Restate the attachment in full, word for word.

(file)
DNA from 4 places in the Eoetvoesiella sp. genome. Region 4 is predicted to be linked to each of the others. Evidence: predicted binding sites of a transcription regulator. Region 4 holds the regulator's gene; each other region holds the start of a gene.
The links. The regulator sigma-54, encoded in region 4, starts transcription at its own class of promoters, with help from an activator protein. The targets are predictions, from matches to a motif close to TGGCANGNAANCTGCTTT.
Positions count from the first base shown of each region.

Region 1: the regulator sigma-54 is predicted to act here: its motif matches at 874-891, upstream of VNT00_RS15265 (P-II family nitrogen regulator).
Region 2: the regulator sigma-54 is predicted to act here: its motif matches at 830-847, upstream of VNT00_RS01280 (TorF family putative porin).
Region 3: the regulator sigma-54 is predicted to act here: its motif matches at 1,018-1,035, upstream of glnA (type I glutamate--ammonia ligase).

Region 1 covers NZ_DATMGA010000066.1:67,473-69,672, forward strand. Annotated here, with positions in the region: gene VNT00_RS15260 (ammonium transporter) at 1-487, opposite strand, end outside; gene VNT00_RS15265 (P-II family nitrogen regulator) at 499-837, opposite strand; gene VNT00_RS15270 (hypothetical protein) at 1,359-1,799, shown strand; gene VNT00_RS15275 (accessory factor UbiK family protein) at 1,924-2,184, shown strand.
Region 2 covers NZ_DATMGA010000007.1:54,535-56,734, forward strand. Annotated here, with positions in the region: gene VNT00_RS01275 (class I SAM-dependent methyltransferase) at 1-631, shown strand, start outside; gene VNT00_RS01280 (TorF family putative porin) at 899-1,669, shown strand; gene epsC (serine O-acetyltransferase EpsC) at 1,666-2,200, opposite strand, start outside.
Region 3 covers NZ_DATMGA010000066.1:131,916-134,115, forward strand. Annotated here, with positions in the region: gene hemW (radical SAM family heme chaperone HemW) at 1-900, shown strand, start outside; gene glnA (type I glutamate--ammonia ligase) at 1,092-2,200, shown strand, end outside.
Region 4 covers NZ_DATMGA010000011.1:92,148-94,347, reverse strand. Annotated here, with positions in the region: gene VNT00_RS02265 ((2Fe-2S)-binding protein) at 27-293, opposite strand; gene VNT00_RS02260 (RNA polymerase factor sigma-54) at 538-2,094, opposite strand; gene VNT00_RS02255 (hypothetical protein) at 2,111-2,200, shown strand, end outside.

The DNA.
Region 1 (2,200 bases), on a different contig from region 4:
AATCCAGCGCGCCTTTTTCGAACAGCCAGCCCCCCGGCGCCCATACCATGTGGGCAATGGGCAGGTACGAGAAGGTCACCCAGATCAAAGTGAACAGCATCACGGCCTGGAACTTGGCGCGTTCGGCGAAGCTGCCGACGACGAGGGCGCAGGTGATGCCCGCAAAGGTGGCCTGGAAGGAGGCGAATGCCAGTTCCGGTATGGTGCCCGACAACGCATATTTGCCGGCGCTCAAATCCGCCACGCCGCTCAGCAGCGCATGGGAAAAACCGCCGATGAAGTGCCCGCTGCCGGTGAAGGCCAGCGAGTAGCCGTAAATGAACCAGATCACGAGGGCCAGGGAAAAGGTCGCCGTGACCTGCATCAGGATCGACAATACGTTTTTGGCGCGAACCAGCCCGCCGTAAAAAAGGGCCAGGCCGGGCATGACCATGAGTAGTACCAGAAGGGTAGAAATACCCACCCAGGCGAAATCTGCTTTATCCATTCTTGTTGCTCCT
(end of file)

DNA from 4 places in the Eoetvoesiella sp. genome. Region 4 is predicted to be linked to each of the others. Evidence: predicted binding sites of a transcription regulator. Region 4 holds the regulator's gene; each other region holds the start of a gene.
The links. The regulator sigma-54, encoded in region 4, starts transcription at its own class of promoters, with help from an activator protein. The targets are predictions, from matches to a motif close to TGGCANGNAANCTGCTTT.
Positions count from the first base shown of each region.

Region 1: the regulator sigma-54 is predicted to act here: its motif matches at 874-891, upstream of VNT00_RS15265 (P-II family nitrogen regulator).
Region 2: the regulator sigma-54 is predicted to act here: its motif matches at 830-847, upstream of VNT00_RS01280 (TorF family putative porin).
Region 3: the regulator sigma-54 is predicted to act here: its motif matches at 1,018-1,035, upstream of glnA (type I glutamate--ammonia ligase).

Region 1 covers NZ_DATMGA010000066.1:67,473-69,672, forward strand. Annotated here, with positions in the region: gene VNT00_RS15260 (ammonium transporter) at 1-487, opposite strand, end outside; gene VNT00_RS15265 (P-II family nitrogen regulator) at 499-837, opposite strand; gene VNT00_RS15270 (hypothetical protein) at 1,359-1,799, shown strand; gene VNT00_RS15275 (accessory factor UbiK family protein) at 1,924-2,184, shown strand.
Region 2 covers NZ_DATMGA010000007.1:54,535-56,734, forward strand. Annotated here, with positions in the region: gene VNT00_RS01275 (class I SAM-dependent methyltransferase) at 1-631, shown strand, start outside; gene VNT00_RS01280 (TorF family putative porin) at 899-1,669, shown strand; gene epsC (serine O-acetyltransferase EpsC) at 1,666-2,200, opposite strand, start outside.
Region 3 covers NZ_DATMGA010000066.1:131,916-134,115, forward strand. Annotated here, with positions in the region: gene hemW (radical SAM family heme chaperone HemW) at 1-900, shown strand, start outside; gene glnA (type I glutamate--ammonia ligase) at 1,092-2,200, shown strand, end outside.
Region 4 covers NZ_DATMGA010000011.1:92,148-94,347, reverse strand. Annotated here, with positions in the region: gene VNT00_RS02265 ((2Fe-2S)-binding protein) at 27-293, opposite strand; gene VNT00_RS02260 (RNA polymerase factor sigma-54) at 538-2,094, opposite strand; gene VNT00_RS02255 (hypothetical protein) at 2,111-2,200, shown strand, end outside.

The DNA.
Region 1 (2,200 bases), on a different contig from region 4:
AATCCAGCGCGCCTTTTTCGAACAGCCAGCCCCCCGGCGCCCATACCATGTGGGCAATGGGCAGGTACGAGAAGGTCACCCAGATCAAAGTGAACAGCATCACGGCCTGGAACTTGGCGCGTTCGGCGAAGCTGCCGACGACGAGGGCGCAGGTGATGCCCGCAAAGGTGGCCTGGAAGGAGGCGAATGCCAGTTCCGGTATGGTGCCCGACAACGCATATTTGCCGGCGCTCAAATCCGCCACGCCGCTCAGCAGCGCATGGGAAAAACCGCCGATGAAGTGCCCGCTGCCGGTGAAGGCCAGCGAGTAGCCGTAAATGAACCAGATCACGAGGGCCAGGGAAAAGGTCGCCGTGACCTGCATCAGGATCGACAATACGTTTTTGGCGCGAACCAGCCCGCCGTAAAAAAGGGCCAGGCCGGGCATGACCATGAGTAGTACCAGAAGGGTAGAAATACCCACCCAGGCGAAATCTGCTTTATCCATTCTTGTTGCTCCT